Equipment Roundup: Cat unveils Next Gen excavators; Chevy unveils Colorado ZR2 AEV; <75 hp engine technology; Inside Cat 988K XE development; The best GM trucks of SEMA 2017
Joy Powell | November 28, 2017

Cat unveils 3 20-ton Next Gen excavators: ‘Platform for the future’ boasts new hydraulic tech, remote start from phone app

How cool is this: An excavator that you can start with an app on your smart phone.

That’s just a tiny fraction of the digital razzle-dazzle Cat showed us last week in the most significant change to its excavator program in 25 years.

The changes will eventually roll into almost all Cat excavators, but the company chose to start this Next Generation program with its 20-ton excavator class, specifically the new models designated the 320GC, 320 and 323.

To read more, click here.


Chevy unveils Colorado ZR2 AEV, a Duramax-powered rock crawler

Chevy has taken lessons learned from overland expeditions and off-road racing and applied them to the Colorado ZR2 AEV Concept.

The truck illustrates Chevy’s commitment to the Colorado as a major platform for the automotive brand moving forward and how in the last several years it has embraced testing and introducing new concepts to its customers, particularly at the annual SEMA show.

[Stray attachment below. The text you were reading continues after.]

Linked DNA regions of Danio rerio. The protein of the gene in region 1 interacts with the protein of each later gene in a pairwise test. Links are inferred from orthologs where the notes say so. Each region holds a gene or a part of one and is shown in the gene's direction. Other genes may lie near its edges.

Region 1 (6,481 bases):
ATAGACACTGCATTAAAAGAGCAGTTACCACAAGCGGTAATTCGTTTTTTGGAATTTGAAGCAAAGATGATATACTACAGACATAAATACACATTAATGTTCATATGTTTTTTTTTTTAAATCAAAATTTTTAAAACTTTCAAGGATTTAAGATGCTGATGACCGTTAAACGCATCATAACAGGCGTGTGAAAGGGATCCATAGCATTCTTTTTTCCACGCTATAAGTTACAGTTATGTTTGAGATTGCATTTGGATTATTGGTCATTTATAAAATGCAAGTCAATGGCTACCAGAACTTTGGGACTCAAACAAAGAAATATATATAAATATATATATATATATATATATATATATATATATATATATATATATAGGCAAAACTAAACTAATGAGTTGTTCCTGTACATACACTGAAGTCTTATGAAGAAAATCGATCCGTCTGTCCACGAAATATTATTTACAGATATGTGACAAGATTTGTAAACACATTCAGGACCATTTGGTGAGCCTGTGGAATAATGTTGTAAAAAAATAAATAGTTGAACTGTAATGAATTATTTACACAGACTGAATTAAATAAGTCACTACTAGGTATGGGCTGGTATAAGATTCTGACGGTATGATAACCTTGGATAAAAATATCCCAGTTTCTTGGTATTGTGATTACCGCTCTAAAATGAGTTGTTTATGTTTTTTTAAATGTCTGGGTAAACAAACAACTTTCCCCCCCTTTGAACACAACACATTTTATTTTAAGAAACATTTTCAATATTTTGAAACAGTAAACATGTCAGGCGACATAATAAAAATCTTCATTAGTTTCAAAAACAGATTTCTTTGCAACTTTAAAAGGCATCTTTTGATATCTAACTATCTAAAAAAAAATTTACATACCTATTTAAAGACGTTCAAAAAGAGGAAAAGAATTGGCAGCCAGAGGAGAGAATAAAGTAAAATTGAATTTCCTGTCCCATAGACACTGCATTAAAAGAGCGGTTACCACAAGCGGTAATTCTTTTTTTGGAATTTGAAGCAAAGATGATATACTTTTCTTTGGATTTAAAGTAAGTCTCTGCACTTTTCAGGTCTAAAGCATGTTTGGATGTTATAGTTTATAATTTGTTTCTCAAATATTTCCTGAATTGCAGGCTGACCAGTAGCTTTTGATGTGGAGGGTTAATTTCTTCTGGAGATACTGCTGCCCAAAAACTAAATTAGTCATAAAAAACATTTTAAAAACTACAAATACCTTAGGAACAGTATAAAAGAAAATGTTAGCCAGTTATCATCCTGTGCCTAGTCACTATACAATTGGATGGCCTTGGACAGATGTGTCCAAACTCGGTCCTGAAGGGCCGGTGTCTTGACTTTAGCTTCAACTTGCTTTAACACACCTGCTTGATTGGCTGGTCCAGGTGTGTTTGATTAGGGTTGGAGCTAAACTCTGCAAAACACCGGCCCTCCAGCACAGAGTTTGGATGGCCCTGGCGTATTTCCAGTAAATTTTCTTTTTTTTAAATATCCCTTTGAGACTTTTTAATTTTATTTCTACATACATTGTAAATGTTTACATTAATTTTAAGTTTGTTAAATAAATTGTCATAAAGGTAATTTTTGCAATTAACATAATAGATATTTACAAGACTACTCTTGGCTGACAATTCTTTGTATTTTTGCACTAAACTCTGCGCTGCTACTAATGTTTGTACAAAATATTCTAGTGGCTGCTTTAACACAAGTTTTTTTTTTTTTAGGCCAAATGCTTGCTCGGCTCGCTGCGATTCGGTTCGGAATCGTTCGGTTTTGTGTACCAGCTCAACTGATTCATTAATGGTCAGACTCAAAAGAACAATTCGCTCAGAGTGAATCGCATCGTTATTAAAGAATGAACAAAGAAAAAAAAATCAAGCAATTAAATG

To read more, click here.


Smaller is Better: T4F engines under 75 hp don’t sacrifice torque, require less maintenance

With the emergence of the Tier 4 Final era, most of the big changes in diesel engines have been on those above 75 horsepower. They required new emissions reduction systems using selective catalytic reduction (SCR) and diesel exhaust fluid (DEF).

But in most cases, engines below 75 horsepower hit their air quality targets by upgrades from mechanical to common rail fuel injection and electronic control. This technology has been featured in larger engines for more than a decade. It’s proven, well-known and not nearly as expensive or as complex as SCR and DEF systems.

To read more, click here.


How Cat’s 988K XE electric drive loader achieves up to 49% efficiency gains

The first reason is that the torque convertor has been taken out. The second is that it runs with less rpm – from 1860 high idle on the 988K down to 1600 revolutions per minute on the 988K XE, says Todd Tuntland, a Cat product application specialist.

“Essentially, we took out the torque convertor and the transmission and replaced it with a generator, invertor and motor,” Tuntland says of changes with the electric drive system.

To read more, click here.


PHOTOS: The best Chevy and GMC trucks of SEMA 2017

Because Chevy treats the annual SEMA show like a testing ground for concepts, there’s always a lot of cool stuff to see when it comes to GM pickups at the show. But there’s plenty of great truck builds outside of the official OEM fare so we’ve rounded up all the great GM builds we saw at the show in one handy gallery.

To see the gallery, click here.

 

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